3. Increase average transaction size

The following outlines basic selling strategies:

Cross-selling: Consider what additional items can be offered  to add value and help the customer get the most out of the purchase.

Upselling:  An effective way to upsell is to offer good/better/best tiers, such as silver, gold, and platinum.

Bundling: Items or services bundled together into a single purchase adds value for the customer. This will make products and services more attractive, create a higher perceived value for the customer and increase your average transaction value.

Working margins and pricing: If a business wants to increase the average transaction amount, they must firmly understand their margins and how the bottom line is impacted.  Avoid discounting and price wars as a strategy to maintain and increase the average sale value.  Consider the following: 

If the margin is presently 35% and prices are reduced by 10% . . .

To produce the same profit as before the discount, the sales volume must increase by 40%. That is not to increase profit, it is just return to the pre-discount profit margin. It is unlikely that a 10% discount will spur an extra 40% in sales.

On the other hand...

If the margin is presently 35% and prices are increased by 10% . . .

Sales can decrease up to 22% while maintaining the same profit.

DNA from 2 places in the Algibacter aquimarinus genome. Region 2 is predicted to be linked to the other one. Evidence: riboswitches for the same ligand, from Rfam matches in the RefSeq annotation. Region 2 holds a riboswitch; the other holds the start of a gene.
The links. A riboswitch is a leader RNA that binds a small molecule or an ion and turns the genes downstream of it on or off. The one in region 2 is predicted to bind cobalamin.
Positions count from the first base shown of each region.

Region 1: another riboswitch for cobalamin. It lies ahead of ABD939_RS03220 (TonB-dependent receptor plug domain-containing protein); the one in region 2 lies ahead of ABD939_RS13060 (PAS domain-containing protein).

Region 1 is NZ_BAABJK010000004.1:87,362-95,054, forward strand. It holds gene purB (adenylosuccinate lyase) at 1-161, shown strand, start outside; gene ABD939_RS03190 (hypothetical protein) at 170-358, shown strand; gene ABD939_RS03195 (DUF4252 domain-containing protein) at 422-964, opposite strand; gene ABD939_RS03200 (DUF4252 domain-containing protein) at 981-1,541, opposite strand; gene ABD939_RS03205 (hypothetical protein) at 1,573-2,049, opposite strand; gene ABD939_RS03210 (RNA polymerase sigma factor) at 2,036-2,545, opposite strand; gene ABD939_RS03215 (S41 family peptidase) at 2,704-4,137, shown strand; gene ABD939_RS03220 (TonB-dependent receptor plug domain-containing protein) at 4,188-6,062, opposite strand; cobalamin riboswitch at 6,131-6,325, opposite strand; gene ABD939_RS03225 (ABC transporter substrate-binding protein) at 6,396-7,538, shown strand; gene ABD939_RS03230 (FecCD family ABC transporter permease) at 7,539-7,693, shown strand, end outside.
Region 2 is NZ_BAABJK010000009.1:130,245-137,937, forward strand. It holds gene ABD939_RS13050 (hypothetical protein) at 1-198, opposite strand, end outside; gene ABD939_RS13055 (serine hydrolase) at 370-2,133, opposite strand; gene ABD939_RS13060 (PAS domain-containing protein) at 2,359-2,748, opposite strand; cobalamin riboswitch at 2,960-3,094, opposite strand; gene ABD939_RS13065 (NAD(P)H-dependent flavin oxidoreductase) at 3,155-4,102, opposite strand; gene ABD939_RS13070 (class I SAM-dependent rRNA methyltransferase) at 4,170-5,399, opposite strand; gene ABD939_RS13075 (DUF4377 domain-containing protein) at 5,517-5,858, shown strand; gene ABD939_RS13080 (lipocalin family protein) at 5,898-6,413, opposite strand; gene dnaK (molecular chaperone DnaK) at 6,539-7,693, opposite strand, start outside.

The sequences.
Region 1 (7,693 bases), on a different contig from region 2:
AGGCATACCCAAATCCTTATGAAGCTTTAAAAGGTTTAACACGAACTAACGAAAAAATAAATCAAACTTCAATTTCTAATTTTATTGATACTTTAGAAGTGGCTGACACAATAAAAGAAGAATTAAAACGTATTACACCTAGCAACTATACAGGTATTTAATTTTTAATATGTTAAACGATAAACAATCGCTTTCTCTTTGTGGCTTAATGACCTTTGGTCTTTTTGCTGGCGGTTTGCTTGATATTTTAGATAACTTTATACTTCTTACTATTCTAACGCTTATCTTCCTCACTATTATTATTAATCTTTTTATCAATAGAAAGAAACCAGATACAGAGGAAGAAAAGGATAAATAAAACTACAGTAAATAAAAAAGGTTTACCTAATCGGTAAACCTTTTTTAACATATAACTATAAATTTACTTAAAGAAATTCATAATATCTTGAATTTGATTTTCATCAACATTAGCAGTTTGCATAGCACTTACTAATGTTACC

Data indicates that only 15% of the market actually purchases based on price alone. It is important for businesses to differentiate themselves in the market, and show why their products or services are worth more. Sales could actually increase ― even with a price increase. The product could also start to appear more valuable. Increasing rather than decreasing prices could be worth further investigation.

WORK ‘ON’ NOT ‘IN’ THE BUSINESS

Evaluate the key elements of leadership and operational practices as shown below and then select the areas most likely to improve the profitability of the operation. Using these selected strategies, build out an action-oriented plan to put the business in the best position to develop and grow revenue and profits. 

The result will be a more sustainable and valuable business.

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For more information please contact us or learn more about our Food & Beverage services.